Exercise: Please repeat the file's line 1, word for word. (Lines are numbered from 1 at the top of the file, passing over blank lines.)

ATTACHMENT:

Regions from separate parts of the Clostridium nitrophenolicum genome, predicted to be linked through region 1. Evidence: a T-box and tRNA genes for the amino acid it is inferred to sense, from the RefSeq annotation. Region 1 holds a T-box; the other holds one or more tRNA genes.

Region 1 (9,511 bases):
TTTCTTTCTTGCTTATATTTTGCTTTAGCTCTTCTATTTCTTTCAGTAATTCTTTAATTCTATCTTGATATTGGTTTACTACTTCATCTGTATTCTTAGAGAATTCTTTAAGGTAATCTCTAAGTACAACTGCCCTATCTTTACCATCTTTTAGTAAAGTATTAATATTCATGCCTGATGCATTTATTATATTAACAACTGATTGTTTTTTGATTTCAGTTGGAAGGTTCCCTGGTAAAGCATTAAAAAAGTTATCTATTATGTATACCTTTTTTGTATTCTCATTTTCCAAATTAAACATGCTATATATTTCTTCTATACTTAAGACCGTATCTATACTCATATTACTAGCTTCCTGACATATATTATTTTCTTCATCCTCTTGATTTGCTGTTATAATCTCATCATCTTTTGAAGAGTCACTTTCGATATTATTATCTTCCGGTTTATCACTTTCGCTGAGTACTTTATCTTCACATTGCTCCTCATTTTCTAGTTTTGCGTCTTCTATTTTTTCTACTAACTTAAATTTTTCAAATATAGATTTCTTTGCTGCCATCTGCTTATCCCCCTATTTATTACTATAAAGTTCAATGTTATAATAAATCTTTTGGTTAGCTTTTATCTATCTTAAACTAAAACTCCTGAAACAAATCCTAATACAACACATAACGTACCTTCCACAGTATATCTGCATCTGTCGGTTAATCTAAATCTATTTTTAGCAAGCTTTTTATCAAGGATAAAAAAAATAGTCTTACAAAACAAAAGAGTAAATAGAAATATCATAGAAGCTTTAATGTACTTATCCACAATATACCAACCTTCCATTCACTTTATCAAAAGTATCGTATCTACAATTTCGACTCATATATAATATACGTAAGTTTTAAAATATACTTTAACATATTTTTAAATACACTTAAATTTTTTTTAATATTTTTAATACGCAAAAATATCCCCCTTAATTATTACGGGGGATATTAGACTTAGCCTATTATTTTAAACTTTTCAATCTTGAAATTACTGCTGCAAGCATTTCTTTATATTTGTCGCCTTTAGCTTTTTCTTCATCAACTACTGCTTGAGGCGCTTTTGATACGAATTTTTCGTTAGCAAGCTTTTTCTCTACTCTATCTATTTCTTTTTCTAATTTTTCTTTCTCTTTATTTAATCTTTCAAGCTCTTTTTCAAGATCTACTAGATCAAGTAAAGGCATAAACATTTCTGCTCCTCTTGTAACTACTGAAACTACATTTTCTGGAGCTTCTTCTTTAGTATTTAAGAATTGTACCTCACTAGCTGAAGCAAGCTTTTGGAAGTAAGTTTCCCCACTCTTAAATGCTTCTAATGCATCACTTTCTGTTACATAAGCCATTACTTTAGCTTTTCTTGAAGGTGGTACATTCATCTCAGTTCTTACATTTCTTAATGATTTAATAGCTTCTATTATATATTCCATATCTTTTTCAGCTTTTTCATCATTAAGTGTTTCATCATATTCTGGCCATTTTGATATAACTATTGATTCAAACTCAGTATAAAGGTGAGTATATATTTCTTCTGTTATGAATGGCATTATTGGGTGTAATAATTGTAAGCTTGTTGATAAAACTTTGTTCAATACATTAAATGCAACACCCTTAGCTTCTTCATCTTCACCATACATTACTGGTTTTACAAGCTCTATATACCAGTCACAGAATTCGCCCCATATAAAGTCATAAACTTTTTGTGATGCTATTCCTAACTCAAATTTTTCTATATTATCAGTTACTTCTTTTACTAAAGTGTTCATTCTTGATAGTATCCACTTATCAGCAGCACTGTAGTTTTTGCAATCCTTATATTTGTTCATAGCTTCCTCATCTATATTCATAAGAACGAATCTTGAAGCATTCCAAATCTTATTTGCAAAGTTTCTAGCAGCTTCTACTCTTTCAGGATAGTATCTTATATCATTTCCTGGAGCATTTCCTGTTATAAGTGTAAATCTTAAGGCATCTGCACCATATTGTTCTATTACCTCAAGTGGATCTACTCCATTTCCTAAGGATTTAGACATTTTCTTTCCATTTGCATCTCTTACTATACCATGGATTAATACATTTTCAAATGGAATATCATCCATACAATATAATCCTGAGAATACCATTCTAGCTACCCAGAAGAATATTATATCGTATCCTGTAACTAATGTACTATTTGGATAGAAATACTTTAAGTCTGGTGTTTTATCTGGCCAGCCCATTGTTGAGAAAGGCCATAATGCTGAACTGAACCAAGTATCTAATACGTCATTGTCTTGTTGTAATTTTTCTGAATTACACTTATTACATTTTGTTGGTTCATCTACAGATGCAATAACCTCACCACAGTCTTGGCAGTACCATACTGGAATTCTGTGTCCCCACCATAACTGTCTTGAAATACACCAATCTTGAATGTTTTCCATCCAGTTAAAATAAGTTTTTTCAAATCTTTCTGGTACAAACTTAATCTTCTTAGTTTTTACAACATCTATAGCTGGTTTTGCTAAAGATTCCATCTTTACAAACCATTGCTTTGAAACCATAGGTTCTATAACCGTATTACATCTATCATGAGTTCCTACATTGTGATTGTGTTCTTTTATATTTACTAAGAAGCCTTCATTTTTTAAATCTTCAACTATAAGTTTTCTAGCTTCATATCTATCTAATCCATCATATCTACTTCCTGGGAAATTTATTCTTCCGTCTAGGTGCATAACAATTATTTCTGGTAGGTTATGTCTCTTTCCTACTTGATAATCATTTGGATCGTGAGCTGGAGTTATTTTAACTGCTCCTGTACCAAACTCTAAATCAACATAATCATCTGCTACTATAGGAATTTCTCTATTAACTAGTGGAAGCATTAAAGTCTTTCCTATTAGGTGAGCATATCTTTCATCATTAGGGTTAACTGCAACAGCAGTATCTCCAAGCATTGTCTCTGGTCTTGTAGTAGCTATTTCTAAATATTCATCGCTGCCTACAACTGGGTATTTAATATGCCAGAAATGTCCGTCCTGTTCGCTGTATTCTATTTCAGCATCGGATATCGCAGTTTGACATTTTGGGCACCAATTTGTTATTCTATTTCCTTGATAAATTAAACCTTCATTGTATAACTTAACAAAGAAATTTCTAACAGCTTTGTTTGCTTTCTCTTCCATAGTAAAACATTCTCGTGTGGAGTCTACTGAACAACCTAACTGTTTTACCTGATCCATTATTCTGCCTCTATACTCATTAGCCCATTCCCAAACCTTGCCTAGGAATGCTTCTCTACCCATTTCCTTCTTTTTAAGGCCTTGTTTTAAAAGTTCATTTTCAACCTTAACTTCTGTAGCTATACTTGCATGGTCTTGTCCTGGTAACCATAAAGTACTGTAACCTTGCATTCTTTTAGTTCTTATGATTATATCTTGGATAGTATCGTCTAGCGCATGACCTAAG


Regions from separate parts of the Clostridium nitrophenolicum genome, predicted to be linked through region 1. Evidence: a T-box and tRNA genes for the amino acid it is inferred to sense, from the RefSeq annotation. Region 1 holds a T-box; the other holds one or more tRNA genes.